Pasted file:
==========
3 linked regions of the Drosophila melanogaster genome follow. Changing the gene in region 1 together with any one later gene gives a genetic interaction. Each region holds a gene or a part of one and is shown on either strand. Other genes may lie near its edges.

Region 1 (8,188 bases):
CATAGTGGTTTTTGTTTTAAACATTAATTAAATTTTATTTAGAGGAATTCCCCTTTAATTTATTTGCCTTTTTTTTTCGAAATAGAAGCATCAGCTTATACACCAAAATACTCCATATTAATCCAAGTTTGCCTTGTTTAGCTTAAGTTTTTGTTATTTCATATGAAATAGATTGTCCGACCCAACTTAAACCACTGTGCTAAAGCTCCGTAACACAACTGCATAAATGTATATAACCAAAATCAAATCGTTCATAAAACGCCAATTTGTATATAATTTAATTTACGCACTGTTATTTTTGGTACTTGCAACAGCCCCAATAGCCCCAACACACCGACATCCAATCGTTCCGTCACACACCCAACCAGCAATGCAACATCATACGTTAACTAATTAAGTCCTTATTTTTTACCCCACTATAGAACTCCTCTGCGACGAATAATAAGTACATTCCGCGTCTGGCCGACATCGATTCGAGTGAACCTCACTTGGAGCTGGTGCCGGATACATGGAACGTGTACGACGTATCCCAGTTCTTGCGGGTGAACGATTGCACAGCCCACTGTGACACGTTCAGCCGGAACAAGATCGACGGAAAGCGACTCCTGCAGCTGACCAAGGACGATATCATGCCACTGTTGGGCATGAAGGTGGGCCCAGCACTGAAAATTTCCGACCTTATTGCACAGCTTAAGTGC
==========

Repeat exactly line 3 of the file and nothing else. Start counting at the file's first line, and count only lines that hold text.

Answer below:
CATAGTGGTTTTTGTTTTAAACATTAATTAAATTTTATTTAGAGGAATTCCCCTTTAATTTATTTGCCTTTTTTTTTCGAAATAGAAGCATCAGCTTATACACCAAAATACTCCATATTAATCCAAGTTTGCCTTGTTTAGCTTAAGTTTTTGTTATTTCATATGAAATAGATTGTCCGACCCAACTTAAACCACTGTGCTAAAGCTCCGTAACACAACTGCATAAATGTATATAACCAAAATCAAATCGTTCATAAAACGCCAATTTGTATATAATTTAATTTACGCACTGTTATTTTTGGTACTTGCAACAGCCCCAATAGCCCCAACACACCGACATCCAATCGTTCCGTCACACACCCAACCAGCAATGCAACATCATACGTTAACTAATTAAGTCCTTATTTTTTACCCCACTATAGAACTCCTCTGCGACGAATAATAAGTACATTCCGCGTCTGGCCGACATCGATTCGAGTGAACCTCACTTGGAGCTGGTGCCGGATACATGGAACGTGTACGACGTATCCCAGTTCTTGCGGGTGAACGATTGCACAGCCCACTGTGACACGTTCAGCCGGAACAAGATCGACGGAAAGCGACTCCTGCAGCTGACCAAGGACGATATCATGCCACTGTTGGGCATGAAGGTGGGCCCAGCACTGAAAATTTCCGACCTTATTGCACAGCTTAAGTGC